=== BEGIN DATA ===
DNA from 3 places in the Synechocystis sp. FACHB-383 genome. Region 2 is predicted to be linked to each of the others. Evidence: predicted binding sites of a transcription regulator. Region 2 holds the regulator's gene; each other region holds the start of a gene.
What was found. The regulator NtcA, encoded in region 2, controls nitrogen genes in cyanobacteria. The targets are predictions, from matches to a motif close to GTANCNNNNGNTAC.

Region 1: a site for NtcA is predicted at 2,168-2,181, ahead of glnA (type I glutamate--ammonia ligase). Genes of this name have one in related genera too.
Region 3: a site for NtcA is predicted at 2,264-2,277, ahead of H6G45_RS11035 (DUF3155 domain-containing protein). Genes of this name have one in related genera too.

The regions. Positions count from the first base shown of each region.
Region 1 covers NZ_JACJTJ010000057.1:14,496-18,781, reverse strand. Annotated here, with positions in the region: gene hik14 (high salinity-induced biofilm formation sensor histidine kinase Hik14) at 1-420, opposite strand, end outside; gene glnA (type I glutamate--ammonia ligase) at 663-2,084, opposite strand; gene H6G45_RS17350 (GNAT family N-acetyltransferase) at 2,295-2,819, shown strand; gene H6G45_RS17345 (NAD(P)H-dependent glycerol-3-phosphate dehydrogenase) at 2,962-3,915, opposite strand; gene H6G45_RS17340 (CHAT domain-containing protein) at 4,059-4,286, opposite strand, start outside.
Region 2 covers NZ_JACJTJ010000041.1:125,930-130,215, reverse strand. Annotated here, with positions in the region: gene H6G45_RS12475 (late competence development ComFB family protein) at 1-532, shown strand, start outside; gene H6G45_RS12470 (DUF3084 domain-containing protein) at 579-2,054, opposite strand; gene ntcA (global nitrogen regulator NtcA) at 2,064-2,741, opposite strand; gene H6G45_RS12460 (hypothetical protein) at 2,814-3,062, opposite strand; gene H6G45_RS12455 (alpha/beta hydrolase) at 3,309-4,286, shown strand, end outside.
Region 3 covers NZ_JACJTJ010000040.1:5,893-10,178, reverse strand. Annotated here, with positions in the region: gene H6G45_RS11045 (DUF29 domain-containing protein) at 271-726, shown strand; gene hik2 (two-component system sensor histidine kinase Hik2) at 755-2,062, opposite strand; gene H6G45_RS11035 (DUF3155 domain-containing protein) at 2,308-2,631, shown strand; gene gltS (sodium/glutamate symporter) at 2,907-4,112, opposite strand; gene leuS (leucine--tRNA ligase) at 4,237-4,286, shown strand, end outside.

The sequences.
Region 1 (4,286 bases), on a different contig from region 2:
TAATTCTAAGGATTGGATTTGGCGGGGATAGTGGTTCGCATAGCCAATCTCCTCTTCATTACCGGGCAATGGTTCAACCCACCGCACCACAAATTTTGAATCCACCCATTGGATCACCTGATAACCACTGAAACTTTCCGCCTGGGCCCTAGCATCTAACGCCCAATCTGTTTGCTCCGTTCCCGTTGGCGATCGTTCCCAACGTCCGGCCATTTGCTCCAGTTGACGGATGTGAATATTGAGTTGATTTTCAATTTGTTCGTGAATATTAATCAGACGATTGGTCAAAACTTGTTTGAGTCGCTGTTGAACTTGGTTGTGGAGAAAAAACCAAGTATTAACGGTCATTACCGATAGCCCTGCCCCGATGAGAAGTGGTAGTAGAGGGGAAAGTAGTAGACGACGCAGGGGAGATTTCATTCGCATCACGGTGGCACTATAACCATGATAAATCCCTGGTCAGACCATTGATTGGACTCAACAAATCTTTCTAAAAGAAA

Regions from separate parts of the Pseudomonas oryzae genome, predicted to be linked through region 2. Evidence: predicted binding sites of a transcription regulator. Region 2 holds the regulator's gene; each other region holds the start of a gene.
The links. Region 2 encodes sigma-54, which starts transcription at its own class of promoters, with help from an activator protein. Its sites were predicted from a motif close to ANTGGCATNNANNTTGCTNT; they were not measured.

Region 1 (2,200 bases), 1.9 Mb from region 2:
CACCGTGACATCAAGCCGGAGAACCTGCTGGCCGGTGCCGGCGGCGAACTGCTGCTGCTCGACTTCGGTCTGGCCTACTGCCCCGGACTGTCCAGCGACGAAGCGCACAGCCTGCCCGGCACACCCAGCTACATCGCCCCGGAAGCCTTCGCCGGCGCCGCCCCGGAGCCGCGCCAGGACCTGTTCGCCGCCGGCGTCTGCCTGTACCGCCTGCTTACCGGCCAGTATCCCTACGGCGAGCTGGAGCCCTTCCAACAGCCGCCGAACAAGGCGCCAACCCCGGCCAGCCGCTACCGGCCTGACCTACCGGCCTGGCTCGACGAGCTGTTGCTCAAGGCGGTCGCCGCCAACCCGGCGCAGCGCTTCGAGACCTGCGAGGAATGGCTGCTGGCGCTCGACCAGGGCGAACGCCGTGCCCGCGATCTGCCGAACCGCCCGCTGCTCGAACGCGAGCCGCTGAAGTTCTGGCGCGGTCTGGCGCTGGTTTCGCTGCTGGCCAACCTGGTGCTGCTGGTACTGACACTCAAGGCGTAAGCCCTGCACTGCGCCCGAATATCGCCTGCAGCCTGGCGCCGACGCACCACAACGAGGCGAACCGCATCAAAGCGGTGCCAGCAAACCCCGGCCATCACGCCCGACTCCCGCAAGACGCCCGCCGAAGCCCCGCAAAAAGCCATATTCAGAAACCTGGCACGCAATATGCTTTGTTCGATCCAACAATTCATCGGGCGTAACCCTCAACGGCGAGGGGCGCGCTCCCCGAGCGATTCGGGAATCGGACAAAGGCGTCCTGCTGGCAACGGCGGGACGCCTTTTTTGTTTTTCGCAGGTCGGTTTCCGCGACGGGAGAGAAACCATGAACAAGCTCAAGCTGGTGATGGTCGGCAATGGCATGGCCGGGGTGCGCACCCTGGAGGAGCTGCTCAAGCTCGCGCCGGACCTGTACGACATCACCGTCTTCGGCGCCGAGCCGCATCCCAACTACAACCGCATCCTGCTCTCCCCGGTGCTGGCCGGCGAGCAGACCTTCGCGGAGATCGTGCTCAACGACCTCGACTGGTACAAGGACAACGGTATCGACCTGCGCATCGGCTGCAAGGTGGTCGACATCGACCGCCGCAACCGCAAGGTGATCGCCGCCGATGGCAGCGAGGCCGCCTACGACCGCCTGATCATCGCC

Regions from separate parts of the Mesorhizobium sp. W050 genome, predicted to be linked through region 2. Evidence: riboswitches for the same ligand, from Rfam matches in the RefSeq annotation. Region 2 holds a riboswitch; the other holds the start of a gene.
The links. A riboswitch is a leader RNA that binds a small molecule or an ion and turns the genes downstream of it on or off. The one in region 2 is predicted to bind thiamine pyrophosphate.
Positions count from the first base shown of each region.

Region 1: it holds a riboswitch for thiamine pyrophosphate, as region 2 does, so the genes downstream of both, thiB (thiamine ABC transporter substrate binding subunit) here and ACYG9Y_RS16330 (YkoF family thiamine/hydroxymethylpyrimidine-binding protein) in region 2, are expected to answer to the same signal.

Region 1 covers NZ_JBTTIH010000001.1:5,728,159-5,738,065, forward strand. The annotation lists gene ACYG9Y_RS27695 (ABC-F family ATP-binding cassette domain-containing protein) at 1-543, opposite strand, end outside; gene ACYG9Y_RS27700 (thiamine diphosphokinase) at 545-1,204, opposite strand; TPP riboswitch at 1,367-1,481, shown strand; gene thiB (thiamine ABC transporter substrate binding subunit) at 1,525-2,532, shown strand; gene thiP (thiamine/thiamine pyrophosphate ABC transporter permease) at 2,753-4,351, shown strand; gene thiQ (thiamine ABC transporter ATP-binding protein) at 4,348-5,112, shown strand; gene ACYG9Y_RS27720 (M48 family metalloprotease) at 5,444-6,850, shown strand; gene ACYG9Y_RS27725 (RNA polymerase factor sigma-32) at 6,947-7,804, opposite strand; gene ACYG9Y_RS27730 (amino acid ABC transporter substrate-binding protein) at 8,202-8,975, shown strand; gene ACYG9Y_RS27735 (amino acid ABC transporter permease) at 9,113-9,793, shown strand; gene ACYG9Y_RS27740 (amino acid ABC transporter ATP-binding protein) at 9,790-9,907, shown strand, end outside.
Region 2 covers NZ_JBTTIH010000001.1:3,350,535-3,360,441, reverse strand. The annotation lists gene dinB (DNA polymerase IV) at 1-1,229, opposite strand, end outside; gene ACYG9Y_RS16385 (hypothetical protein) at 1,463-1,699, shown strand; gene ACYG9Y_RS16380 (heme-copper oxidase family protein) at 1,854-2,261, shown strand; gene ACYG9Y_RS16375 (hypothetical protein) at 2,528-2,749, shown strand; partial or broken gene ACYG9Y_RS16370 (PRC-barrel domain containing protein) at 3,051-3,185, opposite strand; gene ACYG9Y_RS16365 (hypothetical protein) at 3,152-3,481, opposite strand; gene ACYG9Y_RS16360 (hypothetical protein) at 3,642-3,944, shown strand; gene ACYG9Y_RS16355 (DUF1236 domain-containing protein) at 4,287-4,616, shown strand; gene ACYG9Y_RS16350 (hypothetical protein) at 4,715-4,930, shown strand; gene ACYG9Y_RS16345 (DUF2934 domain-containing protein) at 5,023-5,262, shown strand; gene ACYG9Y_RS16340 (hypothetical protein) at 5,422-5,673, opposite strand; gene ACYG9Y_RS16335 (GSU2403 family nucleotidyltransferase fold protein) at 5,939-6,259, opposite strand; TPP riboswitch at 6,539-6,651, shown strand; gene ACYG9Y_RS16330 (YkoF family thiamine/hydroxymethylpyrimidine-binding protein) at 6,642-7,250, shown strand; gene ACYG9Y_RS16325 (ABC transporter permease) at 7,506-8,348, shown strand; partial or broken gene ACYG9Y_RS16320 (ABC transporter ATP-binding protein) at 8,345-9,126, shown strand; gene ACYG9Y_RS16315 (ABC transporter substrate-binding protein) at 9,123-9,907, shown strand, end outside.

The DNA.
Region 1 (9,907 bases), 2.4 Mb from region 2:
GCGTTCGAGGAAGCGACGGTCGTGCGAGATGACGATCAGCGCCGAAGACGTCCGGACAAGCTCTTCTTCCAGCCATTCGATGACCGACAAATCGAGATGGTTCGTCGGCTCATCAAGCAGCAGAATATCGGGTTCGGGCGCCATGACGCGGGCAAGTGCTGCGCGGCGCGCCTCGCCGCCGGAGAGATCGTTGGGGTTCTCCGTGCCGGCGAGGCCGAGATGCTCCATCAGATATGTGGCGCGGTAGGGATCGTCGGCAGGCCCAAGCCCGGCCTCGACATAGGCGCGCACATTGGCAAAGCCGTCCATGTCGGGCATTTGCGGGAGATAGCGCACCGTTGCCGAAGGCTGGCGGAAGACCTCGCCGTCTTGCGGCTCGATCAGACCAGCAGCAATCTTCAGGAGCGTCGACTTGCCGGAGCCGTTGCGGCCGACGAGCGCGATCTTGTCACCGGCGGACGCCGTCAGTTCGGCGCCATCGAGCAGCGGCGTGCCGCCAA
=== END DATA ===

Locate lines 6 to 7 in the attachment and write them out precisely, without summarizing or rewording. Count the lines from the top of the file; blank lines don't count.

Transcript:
Region 1 covers NZ_JACJTJ010000057.1:14,496-18,781, reverse strand. Annotated here, with positions in the region: gene hik14 (high salinity-induced biofilm formation sensor histidine kinase Hik14) at 1-420, opposite strand, end outside; gene glnA (type I glutamate--ammonia ligase) at 663-2,084, opposite strand; gene H6G45_RS17350 (GNAT family N-acetyltransferase) at 2,295-2,819, shown strand; gene H6G45_RS17345 (NAD(P)H-dependent glycerol-3-phosphate dehydrogenase) at 2,962-3,915, opposite strand; gene H6G45_RS17340 (CHAT domain-containing protein) at 4,059-4,286, opposite strand, start outside.
Region 2 covers NZ_JACJTJ010000041.1:125,930-130,215, reverse strand. Annotated here, with positions in the region: gene H6G45_RS12475 (late competence development ComFB family protein) at 1-532, shown strand, start outside; gene H6G45_RS12470 (DUF3084 domain-containing protein) at 579-2,054, opposite strand; gene ntcA (global nitrogen regulator NtcA) at 2,064-2,741, opposite strand; gene H6G45_RS12460 (hypothetical protein) at 2,814-3,062, opposite strand; gene H6G45_RS12455 (alpha/beta hydrolase) at 3,309-4,286, shown strand, end outside.